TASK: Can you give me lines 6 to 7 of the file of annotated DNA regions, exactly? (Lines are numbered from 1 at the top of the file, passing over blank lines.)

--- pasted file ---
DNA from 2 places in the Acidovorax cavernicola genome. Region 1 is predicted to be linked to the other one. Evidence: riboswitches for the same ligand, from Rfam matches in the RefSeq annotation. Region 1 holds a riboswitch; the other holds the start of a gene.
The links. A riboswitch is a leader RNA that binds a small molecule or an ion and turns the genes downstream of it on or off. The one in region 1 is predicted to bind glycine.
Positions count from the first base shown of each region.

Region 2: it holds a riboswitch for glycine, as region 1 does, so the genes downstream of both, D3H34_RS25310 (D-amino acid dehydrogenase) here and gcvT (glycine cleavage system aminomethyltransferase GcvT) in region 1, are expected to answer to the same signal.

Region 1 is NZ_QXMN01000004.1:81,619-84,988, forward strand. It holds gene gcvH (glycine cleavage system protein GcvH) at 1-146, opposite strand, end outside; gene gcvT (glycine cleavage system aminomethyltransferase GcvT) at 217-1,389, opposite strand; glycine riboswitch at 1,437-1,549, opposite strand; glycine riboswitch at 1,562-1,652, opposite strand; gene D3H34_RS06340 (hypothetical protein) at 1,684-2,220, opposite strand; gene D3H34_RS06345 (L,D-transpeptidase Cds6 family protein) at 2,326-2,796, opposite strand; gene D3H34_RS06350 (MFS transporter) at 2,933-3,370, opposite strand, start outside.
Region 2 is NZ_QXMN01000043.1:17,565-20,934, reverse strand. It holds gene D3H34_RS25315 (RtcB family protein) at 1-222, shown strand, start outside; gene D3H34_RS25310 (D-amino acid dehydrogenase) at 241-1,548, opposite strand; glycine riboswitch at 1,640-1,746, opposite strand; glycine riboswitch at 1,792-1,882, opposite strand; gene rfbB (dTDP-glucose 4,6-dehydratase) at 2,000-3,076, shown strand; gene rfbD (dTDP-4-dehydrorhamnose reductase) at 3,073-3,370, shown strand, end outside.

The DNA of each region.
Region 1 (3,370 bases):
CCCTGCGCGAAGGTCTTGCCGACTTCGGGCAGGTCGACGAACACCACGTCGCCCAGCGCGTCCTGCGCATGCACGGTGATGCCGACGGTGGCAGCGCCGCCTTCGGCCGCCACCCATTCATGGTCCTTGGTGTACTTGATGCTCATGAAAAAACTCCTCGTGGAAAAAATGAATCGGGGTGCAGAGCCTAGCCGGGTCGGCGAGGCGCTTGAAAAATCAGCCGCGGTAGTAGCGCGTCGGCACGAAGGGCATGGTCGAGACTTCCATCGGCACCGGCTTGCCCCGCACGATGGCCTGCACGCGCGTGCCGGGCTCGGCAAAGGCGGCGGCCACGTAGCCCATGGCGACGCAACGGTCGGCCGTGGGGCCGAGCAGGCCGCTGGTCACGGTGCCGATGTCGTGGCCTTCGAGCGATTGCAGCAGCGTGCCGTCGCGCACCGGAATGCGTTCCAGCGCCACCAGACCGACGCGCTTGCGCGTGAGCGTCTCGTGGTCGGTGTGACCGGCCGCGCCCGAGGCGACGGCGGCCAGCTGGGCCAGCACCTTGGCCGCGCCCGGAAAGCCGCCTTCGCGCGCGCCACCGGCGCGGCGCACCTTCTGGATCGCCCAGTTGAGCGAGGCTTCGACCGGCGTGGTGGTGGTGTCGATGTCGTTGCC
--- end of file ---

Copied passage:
Region 2 is NZ_QXMN01000043.1:17,565-20,934, reverse strand. It holds gene D3H34_RS25315 (RtcB family protein) at 1-222, shown strand, start outside; gene D3H34_RS25310 (D-amino acid dehydrogenase) at 241-1,548, opposite strand; glycine riboswitch at 1,640-1,746, opposite strand; glycine riboswitch at 1,792-1,882, opposite strand; gene rfbB (dTDP-glucose 4,6-dehydratase) at 2,000-3,076, shown strand; gene rfbD (dTDP-4-dehydrorhamnose reductase) at 3,073-3,370, shown strand, end outside.

The DNA of each region.